4. Concentration of cells in a vial: The optimal concentration for freezing cells may vary depending on your cell type. While freezing cell suspensions at a very low concentration could lead to low cell viability after thawing1, a very high concentration could lead to undesirable cell clumping. Typically, the concentration of cells in the cryogenic vial is within a general range of 1x103 - 1x106 cells/mL.

    Note: You should try freezing the cells at multiple concentrations to determine which concentration gives the desired viability, recovery, and functionality upon thawing.
    Image showing a liquid nitrogen tank used to cryopreserve cells and tissues

    Cell Counting Resources

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  5. Cryopreservation media ingredients: Cryopreservation media ingredients can have a significant impact on banked cells and future experiments. Home-made freezing medium usually comprises a culture media containing fetal bovine serum (FBS) with a cryoprotectant such as dimethyl sulfoxide (DMSO). However, FBS contains undefined components and its use in freezing media raises concerns about lot-to-lot variability and the risk of transmitting potentially infectious agents.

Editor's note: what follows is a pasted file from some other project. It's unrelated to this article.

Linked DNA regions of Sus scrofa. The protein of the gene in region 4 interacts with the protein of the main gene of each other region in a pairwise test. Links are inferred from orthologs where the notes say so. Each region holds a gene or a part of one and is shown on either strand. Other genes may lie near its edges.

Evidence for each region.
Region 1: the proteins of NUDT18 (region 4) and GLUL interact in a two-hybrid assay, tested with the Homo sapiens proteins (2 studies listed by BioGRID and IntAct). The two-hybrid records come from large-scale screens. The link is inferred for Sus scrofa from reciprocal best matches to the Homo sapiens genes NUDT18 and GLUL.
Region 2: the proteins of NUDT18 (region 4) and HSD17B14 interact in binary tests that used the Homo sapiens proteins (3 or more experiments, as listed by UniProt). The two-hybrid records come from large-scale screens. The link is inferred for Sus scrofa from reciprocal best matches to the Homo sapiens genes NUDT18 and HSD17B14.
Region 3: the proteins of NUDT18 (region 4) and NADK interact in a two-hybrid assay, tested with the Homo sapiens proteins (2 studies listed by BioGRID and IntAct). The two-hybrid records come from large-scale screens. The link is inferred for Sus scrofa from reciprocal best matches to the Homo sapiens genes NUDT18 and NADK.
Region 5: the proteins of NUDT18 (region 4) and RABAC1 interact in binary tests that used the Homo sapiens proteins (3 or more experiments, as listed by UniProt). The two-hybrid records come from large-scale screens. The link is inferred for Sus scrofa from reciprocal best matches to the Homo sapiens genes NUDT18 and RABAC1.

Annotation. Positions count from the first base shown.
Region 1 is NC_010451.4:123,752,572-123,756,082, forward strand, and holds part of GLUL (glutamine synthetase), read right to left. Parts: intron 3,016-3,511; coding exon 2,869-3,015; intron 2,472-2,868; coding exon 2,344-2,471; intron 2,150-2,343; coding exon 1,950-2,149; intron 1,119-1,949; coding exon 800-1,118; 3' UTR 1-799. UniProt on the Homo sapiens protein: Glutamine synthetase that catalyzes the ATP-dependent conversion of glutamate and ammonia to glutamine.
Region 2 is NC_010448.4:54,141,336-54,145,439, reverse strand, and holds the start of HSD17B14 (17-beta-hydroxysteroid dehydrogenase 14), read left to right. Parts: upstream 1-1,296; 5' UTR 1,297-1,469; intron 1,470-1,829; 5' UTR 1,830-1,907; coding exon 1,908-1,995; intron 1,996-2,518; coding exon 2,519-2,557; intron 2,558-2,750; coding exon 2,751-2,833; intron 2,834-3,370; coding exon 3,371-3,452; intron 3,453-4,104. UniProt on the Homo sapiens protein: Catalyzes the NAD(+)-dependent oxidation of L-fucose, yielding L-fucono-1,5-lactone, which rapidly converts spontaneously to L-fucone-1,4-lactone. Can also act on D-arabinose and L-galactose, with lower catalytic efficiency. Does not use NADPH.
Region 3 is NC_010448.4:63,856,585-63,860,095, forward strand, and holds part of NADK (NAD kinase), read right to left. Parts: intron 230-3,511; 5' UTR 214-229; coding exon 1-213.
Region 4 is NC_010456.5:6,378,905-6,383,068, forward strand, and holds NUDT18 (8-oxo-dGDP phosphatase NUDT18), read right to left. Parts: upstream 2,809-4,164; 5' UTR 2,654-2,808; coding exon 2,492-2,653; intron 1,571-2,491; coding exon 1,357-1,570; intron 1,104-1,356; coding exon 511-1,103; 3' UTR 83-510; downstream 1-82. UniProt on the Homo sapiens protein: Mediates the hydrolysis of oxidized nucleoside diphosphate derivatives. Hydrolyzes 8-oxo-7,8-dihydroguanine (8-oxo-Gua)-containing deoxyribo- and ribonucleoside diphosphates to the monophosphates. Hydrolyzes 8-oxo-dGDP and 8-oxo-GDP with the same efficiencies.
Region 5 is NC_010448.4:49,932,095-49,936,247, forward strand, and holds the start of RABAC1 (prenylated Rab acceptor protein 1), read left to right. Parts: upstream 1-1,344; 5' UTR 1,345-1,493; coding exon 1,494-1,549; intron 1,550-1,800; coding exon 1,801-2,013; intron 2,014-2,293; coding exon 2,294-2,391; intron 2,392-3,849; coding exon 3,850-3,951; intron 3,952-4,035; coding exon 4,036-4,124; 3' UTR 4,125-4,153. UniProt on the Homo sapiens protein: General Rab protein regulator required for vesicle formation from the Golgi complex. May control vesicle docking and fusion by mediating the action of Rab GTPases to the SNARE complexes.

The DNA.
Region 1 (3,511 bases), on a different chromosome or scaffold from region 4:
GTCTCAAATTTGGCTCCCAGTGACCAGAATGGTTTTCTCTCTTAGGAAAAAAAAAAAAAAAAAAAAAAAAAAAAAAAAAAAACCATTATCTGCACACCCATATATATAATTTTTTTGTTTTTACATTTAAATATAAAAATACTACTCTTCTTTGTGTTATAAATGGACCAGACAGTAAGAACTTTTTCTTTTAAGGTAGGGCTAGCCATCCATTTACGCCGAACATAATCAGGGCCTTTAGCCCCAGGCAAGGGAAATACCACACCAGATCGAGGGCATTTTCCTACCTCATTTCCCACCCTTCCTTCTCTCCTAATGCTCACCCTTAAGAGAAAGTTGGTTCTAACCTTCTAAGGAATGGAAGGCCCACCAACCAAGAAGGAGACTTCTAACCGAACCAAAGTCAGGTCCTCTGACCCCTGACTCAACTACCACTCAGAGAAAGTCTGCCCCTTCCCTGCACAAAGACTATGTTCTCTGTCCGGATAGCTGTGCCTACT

Commercially available options, such as CryoStor® CS10 and mFreSR™, are DMSO-containing, ready-to-use cryopreservation media that provide a safe, protective environment for cells and tissues during the freezing, storage, and thawing processes. In highly regulated fields such as cell and gene therapy, it is recommended to use a GMP-manufactured, fully-defined cryopreservation media to ensure that the products are consistently produced and controlled according to quality standards.
  6. Cooling rate: The rate at which cells are frozen can have a significant impact on their survival. Controlled-rate freezing, a method that involves a gradual cooling rate of -1°C/minute, before long-term storage can help maximize cell viability and integrity. Controlled-rate freezing can be achieved by using a controlled-rate freezer or by placing cryogenic vials in an isopropanol freezing container (e.g. Nalgene® Mr. Frosty) or an isopropanol-free container such as Corning® CoolCell® and into a -80°C freezer to cool slowly overnight. In general, slow freezing and rapid thawing is considered to be the basic rule to follow in freezing and subsequently recovering cells.